“Whoa that is amazing dope. You must have something special in that blend, what is it? I can’t tell you that, then everyone would have it! C’mon, is it something from up north? Yeah okay it is from out on the coast. Oh then it must be expensive. Yeah but it doesn’t take much. I can almost tell by the smell what it is, Green and reddish, not as tall as most, doesn’t like much moisture. Okay you got it, I am using Cedar oil in my blend!”
This might have been a conversation in the winter of 1860 between two miners after one of their downhill ski races. There weren’t many skiers in the U.S. at this time, but up in the Gold country in California the miners used skis to get around in winter. Naturally it didn’t take long for them to start racing each other. This was about the time when they figured out they could get a little more speed out of their twelve foot long skis by doping them. This dope was usually some blend of vegetable or tree oils, animal fats, bees wax and even sperm, (I am thinking probably from whales since whale products were still big at the time), brewed up and applied to the wooden bases of their skis.
It didn’t take long for some of the enterprising ones to start selling their dope. Black Dope and Sierra Lightening were two blends that were available. Then they figured out that candle paraffin worked very well in colder snow. The rest is history. Waxing as we know it was born in the U.S. during this period.
It wasn’t until the early fifties that ski manufacturers started to use plastic bases, these are now all polyethylene and are of the extruded type which is cheaper and less dense or sintered which is very dense or hard. These days they also add five to ten percent carbon particles which gives less friction on cold dry snow and helps avoid dirt sticking on wet dirty snow. It was probably another ten to fifteen years after the advent of these poly or Ptex bases for waxing to become a real science, even though these materials are very high tech, they still need a lot of help to handle the full range of snow conditions effectively.
The very basic idea behind wax is this. When snow is cold and fresh, the crystals are very sharp. This is when we use a harder wax to prevent the sharp points of the crystals from sticking into the base or the wax and causing drag and removing wax too quickly. As the snow ages or warms up, whichever happens first, the crystals begin to loose their sharpness and round out. These more round crystals don’t dig in as much and tend to move more easily across a softer wax. As a ski glides on snow it actually creates friction, and therefore heat, this melts some of the snow leaving a very thin layer of water on the ski base. This wet layer causes suction between ski base and snow; this can only mean slower skis and more difficult control in turns and such. We actually rely on the texture of the base/wax to break up this suction much like the dimples on a golf ball reducing friction as it passes through air. This is why a good base texture is even more important in spring conditions when there is even more water present in the snow.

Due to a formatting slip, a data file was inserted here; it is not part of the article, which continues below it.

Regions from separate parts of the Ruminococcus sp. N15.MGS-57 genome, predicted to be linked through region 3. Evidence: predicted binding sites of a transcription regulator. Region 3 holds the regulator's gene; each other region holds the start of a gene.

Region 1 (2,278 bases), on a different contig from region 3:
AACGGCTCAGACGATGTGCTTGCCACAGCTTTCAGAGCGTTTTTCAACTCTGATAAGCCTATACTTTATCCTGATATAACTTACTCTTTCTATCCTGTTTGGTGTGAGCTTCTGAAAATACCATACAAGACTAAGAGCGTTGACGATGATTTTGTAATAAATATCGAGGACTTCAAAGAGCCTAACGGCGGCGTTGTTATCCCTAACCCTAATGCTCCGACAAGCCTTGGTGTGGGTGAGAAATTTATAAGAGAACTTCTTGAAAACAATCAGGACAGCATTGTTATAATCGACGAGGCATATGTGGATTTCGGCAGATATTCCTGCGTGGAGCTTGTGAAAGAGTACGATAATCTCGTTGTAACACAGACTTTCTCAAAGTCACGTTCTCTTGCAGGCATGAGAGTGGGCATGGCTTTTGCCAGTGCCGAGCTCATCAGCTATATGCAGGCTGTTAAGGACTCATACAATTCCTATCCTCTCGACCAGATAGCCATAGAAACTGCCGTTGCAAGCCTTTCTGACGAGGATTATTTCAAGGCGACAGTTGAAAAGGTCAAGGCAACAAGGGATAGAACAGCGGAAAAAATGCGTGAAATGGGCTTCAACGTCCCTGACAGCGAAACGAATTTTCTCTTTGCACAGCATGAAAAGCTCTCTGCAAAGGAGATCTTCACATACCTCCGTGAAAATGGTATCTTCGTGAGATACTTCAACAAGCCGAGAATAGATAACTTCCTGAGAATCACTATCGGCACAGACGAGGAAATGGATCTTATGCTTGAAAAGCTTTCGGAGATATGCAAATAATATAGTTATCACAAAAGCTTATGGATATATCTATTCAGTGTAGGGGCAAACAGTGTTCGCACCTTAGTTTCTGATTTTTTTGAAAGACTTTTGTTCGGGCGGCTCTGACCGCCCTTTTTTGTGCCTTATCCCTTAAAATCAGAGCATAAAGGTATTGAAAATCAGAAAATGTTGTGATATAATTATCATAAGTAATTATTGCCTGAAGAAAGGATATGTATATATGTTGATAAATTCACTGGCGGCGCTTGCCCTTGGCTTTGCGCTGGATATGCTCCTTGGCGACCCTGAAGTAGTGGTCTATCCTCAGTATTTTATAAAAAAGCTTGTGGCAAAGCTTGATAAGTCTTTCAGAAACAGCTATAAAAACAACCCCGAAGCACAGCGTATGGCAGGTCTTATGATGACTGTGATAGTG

The miners usually heated their dope and brushed it on the ski base. Currently our best way to apply wax is with an iron. This melts the wax and heats the base so the wax can be absorbed into the material. The wax will soak into the ski base approximately 0.1 to 0.2 millimeters. It is this wax inside the base that really does the work. This is also the reason that rub on waxes are not really that effective, they work for a short period and then they tend to get skied off rather quickly. Even a good hot wax is only going to last two to four days or until the snow changes temperature.
Our poly bases are very porous, and it is this porosity that allows the wax in. But it also lets water in and that is not good for the longevity of your ski. This is why it is always a good idea to put a good hot wax on a new ski and a softer wax is the best for this job because it will soak in much deeper and create a better seal for the base. Soft waxes are also better to use for summer storage of your skis and boards for the same reason. The harder your wax is the more difficult it is to work into the base material so they require a little more technique and diligence to get them right.
My original intention here was to get into the right way to hot wax your skis or board but I got so excited about why it all works that I ran out of space, so that will have to come at a later date. This means I can prattle on a bit more about wax types and why they work.
You hear about fluorinated waxes a lot these days. Fluorine is used in some waxes to replace some of the normal hydrogen atoms. Fluorine is one of the most electronegative elements known, it is essentially Teflon. This makes it extremely hydrophobic or water hating, this negative charge makes it repel water and dirt making fluorinated waxes very good for spring conditions.
Another popular wax these days is graphite based. These graphite waxes tend to be very hard and work particularly well on black bases which also have a bit of an electronegative charge which they will slowly loose. Graphite based waxes will actually help recharge those type of bases, not to mention how cool it sounds when you say “Yeah I did a graphite wax today dude, hope you can keep up.”
Now if all this sounds way too chemically to you, it does to me, we have found a small company in Canada making some organic waxes. We hope to have some in the shop soon. Maybe we are back to Cedar oil and sperm, uh maybe you better break out the rubber gloves instead of the iron.